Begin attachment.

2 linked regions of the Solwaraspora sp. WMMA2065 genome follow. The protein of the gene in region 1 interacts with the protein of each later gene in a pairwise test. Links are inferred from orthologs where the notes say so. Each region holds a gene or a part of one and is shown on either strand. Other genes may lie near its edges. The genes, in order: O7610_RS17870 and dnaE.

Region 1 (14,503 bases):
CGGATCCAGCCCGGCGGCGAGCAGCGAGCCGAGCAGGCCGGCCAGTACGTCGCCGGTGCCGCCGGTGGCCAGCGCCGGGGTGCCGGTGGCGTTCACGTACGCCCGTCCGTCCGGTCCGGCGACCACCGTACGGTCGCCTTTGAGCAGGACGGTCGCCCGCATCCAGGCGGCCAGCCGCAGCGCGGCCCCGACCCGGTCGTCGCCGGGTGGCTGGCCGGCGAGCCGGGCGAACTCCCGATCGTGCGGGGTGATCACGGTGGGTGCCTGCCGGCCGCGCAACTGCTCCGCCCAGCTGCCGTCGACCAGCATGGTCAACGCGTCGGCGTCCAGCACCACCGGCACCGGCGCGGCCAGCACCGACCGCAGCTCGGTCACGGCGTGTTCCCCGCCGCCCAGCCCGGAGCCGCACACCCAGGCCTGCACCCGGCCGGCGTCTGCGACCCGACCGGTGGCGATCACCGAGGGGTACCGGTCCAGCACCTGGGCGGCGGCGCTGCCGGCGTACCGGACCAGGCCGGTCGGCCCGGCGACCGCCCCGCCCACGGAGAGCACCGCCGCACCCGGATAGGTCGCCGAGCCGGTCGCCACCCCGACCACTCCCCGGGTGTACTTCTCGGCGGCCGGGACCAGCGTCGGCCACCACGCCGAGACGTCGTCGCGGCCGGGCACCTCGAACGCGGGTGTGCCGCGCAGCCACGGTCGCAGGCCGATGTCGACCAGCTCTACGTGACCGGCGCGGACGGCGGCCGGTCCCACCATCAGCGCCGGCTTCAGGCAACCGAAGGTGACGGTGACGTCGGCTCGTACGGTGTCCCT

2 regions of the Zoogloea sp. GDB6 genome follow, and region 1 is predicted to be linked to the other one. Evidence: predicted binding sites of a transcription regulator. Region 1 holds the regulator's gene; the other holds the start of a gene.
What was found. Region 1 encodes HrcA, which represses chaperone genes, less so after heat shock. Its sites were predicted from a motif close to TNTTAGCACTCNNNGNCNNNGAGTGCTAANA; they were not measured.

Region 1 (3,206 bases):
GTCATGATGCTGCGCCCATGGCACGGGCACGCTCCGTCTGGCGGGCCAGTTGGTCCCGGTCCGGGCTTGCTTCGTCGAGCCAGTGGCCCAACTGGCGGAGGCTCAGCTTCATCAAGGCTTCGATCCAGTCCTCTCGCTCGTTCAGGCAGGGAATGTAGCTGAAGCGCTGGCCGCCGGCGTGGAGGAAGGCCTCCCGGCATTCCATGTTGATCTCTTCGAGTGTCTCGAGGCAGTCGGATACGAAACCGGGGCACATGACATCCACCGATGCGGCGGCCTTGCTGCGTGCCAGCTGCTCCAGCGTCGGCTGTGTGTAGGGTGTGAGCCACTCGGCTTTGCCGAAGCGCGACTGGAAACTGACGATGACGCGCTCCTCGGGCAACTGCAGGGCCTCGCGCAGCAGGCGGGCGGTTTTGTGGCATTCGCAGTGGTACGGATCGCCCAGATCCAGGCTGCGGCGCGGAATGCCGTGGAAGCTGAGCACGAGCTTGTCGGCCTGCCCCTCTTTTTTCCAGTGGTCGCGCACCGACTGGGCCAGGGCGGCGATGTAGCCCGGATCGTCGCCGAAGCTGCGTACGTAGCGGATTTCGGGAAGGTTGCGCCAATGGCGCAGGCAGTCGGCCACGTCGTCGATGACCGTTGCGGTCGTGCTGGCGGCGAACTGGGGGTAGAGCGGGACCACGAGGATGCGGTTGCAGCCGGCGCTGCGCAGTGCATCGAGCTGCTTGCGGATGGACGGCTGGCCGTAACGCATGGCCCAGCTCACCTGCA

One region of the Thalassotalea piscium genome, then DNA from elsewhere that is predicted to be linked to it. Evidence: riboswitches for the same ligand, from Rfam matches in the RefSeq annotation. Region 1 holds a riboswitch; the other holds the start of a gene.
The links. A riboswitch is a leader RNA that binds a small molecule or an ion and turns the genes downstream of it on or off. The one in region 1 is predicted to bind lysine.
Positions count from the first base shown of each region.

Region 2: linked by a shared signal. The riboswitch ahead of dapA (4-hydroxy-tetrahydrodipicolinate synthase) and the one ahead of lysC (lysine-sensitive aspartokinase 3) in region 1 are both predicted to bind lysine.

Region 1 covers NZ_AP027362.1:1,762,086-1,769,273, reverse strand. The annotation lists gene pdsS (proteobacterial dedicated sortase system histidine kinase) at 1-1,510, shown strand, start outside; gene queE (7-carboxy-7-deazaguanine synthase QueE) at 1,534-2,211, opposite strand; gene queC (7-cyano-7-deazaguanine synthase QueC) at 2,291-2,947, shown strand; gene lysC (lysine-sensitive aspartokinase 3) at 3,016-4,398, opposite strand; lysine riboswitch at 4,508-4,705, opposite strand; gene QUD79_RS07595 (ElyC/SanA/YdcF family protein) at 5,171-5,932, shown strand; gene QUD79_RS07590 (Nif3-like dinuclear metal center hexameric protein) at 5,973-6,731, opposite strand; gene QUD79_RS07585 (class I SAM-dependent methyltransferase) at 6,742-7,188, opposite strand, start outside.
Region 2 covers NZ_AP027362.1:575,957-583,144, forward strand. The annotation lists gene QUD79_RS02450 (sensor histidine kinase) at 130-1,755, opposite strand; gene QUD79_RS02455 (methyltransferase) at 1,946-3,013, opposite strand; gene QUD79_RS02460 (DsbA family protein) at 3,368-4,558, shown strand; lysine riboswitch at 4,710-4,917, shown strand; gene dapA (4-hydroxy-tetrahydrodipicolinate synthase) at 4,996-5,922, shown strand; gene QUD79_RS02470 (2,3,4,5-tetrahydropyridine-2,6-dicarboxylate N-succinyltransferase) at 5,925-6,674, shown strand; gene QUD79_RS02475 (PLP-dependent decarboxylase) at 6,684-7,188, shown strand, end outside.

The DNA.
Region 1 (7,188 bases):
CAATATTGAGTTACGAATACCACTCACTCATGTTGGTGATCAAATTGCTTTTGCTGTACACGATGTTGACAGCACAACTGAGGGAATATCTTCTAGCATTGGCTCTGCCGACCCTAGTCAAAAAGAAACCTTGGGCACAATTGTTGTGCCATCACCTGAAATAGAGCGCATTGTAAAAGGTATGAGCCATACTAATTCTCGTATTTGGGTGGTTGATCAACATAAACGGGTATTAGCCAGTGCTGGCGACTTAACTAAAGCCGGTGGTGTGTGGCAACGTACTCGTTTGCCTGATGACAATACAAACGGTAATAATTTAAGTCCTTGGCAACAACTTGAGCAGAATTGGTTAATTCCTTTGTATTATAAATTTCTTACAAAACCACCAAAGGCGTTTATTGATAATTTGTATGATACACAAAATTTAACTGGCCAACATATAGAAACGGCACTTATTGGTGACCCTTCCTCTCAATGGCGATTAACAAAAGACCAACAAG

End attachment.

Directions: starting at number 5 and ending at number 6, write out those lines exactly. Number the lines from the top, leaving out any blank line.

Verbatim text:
What was found. Region 1 encodes HrcA, which represses chaperone genes, less so after heat shock. Its sites were predicted from a motif close to TNTTAGCACTCNNNGNCNNNGAGTGCTAANA; they were not measured.

Region 1 (3,206 bases):